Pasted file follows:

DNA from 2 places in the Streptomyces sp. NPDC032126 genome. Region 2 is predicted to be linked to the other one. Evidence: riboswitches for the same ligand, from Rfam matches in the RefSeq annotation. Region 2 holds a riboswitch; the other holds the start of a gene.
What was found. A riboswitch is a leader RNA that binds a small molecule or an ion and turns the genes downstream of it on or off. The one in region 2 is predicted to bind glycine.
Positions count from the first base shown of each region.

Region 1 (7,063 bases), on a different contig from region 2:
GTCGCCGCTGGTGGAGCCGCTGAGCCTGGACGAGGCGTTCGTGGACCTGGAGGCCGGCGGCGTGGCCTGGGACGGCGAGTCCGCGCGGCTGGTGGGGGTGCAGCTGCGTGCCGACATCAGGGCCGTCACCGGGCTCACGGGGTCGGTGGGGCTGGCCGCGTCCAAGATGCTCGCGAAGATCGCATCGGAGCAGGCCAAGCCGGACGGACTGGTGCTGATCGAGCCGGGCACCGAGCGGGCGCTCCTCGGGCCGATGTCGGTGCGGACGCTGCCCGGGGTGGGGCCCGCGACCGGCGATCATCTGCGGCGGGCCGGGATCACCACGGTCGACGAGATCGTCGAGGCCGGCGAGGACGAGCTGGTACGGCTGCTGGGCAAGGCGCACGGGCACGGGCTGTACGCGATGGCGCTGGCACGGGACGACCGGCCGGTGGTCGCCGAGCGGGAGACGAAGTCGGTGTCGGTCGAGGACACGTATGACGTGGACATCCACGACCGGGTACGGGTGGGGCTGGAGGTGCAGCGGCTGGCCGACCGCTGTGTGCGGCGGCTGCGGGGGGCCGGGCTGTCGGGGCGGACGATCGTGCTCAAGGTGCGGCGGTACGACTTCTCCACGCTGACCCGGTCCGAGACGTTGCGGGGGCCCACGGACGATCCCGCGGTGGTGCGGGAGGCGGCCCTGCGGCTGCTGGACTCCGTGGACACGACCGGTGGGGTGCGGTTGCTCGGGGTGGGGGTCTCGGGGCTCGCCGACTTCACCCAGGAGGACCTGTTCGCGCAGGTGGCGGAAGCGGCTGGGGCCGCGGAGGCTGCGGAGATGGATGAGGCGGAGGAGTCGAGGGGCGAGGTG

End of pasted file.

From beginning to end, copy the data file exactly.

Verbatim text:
DNA from 2 places in the Streptomyces sp. NPDC032126 genome. Region 2 is predicted to be linked to the other one. Evidence: riboswitches for the same ligand, from Rfam matches in the RefSeq annotation. Region 2 holds a riboswitch; the other holds the start of a gene.
What was found. A riboswitch is a leader RNA that binds a small molecule or an ion and turns the genes downstream of it on or off. The one in region 2 is predicted to bind glycine.
Positions count from the first base shown of each region.

Region 1 (7,063 bases), on a different contig from region 2:
GTCGCCGCTGGTGGAGCCGCTGAGCCTGGACGAGGCGTTCGTGGACCTGGAGGCCGGCGGCGTGGCCTGGGACGGCGAGTCCGCGCGGCTGGTGGGGGTGCAGCTGCGTGCCGACATCAGGGCCGTCACCGGGCTCACGGGGTCGGTGGGGCTGGCCGCGTCCAAGATGCTCGCGAAGATCGCATCGGAGCAGGCCAAGCCGGACGGACTGGTGCTGATCGAGCCGGGCACCGAGCGGGCGCTCCTCGGGCCGATGTCGGTGCGGACGCTGCCCGGGGTGGGGCCCGCGACCGGCGATCATCTGCGGCGGGCCGGGATCACCACGGTCGACGAGATCGTCGAGGCCGGCGAGGACGAGCTGGTACGGCTGCTGGGCAAGGCGCACGGGCACGGGCTGTACGCGATGGCGCTGGCACGGGACGACCGGCCGGTGGTCGCCGAGCGGGAGACGAAGTCGGTGTCGGTCGAGGACACGTATGACGTGGACATCCACGACCGGGTACGGGTGGGGCTGGAGGTGCAGCGGCTGGCCGACCGCTGTGTGCGGCGGCTGCGGGGGGCCGGGCTGTCGGGGCGGACGATCGTGCTCAAGGTGCGGCGGTACGACTTCTCCACGCTGACCCGGTCCGAGACGTTGCGGGGGCCCACGGACGATCCCGCGGTGGTGCGGGAGGCGGCCCTGCGGCTGCTGGACTCCGTGGACACGACCGGTGGGGTGCGGTTGCTCGGGGTGGGGGTCTCGGGGCTCGCCGACTTCACCCAGGAGGACCTGTTCGCGCAGGTGGCGGAAGCGGCTGGGGCCGCGGAGGCTGCGGAGATGGATGAGGCGGAGGAGTCGAGGGGCGAGGTG